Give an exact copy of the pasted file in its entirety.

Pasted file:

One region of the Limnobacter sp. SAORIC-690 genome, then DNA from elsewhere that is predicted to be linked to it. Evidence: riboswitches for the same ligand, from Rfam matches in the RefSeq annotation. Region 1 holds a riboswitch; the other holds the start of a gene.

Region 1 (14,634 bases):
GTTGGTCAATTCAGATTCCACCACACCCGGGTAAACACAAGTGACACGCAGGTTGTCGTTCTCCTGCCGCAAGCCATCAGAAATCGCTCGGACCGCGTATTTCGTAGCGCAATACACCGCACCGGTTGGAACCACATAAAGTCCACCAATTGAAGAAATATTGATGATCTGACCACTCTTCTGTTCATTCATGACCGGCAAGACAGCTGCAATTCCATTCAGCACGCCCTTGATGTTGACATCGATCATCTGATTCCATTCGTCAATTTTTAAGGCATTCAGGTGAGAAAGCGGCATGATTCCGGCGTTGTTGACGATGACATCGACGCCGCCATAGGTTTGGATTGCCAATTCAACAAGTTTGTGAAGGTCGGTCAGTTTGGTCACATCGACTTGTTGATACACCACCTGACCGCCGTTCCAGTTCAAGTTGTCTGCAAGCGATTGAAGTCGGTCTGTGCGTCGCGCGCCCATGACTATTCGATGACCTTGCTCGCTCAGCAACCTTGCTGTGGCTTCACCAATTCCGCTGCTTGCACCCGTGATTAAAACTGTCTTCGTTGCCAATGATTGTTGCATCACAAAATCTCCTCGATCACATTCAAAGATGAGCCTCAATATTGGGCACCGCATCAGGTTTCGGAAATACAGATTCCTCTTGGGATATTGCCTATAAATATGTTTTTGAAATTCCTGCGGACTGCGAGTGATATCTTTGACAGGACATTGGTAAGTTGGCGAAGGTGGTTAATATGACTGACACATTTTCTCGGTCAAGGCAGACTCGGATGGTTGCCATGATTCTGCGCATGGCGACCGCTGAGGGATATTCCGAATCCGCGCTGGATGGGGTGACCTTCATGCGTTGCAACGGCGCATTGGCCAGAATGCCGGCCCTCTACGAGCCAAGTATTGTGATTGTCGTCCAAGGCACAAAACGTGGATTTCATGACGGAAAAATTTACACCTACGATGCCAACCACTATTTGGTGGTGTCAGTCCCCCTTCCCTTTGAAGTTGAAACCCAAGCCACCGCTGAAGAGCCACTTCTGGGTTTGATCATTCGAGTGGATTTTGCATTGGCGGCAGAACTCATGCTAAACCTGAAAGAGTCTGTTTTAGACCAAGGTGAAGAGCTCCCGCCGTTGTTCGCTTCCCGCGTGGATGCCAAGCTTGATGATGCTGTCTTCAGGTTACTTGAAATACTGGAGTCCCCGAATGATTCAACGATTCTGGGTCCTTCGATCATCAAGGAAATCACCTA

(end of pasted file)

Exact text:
One region of the Limnobacter sp. SAORIC-690 genome, then DNA from elsewhere that is predicted to be linked to it. Evidence: riboswitches for the same ligand, from Rfam matches in the RefSeq annotation. Region 1 holds a riboswitch; the other holds the start of a gene.

Region 1 (14,634 bases):
GTTGGTCAATTCAGATTCCACCACACCCGGGTAAACACAAGTGACACGCAGGTTGTCGTTCTCCTGCCGCAAGCCATCAGAAATCGCTCGGACCGCGTATTTCGTAGCGCAATACACCGCACCGGTTGGAACCACATAAAGTCCACCAATTGAAGAAATATTGATGATCTGACCACTCTTCTGTTCATTCATGACCGGCAAGACAGCTGCAATTCCATTCAGCACGCCCTTGATGTTGACATCGATCATCTGATTCCATTCGTCAATTTTTAAGGCATTCAGGTGAGAAAGCGGCATGATTCCGGCGTTGTTGACGATGACATCGACGCCGCCATAGGTTTGGATTGCCAATTCAACAAGTTTGTGAAGGTCGGTCAGTTTGGTCACATCGACTTGTTGATACACCACCTGACCGCCGTTCCAGTTCAAGTTGTCTGCAAGCGATTGAAGTCGGTCTGTGCGTCGCGCGCCCATGACTATTCGATGACCTTGCTCGCTCAGCAACCTTGCTGTGGCTTCACCAATTCCGCTGCTTGCACCCGTGATTAAAACTGTCTTCGTTGCCAATGATTGTTGCATCACAAAATCTCCTCGATCACATTCAAAGATGAGCCTCAATATTGGGCACCGCATCAGGTTTCGGAAATACAGATTCCTCTTGGGATATTGCCTATAAATATGTTTTTGAAATTCCTGCGGACTGCGAGTGATATCTTTGACAGGACATTGGTAAGTTGGCGAAGGTGGTTAATATGACTGACACATTTTCTCGGTCAAGGCAGACTCGGATGGTTGCCATGATTCTGCGCATGGCGACCGCTGAGGGATATTCCGAATCCGCGCTGGATGGGGTGACCTTCATGCGTTGCAACGGCGCATTGGCCAGAATGCCGGCCCTCTACGAGCCAAGTATTGTGATTGTCGTCCAAGGCACAAAACGTGGATTTCATGACGGAAAAATTTACACCTACGATGCCAACCACTATTTGGTGGTGTCAGTCCCCCTTCCCTTTGAAGTTGAAACCCAAGCCACCGCTGAAGAGCCACTTCTGGGTTTGATCATTCGAGTGGATTTTGCATTGGCGGCAGAACTCATGCTAAACCTGAAAGAGTCTGTTTTAGACCAAGGTGAAGAGCTCCCGCCGTTGTTCGCTTCCCGCGTGGATGCCAAGCTTGATGATGCTGTCTTCAGGTTACTTGAAATACTGGAGTCCCCGAATGATTCAACGATTCTGGGTCCTTCGATCATCAAGGAAATCACCTA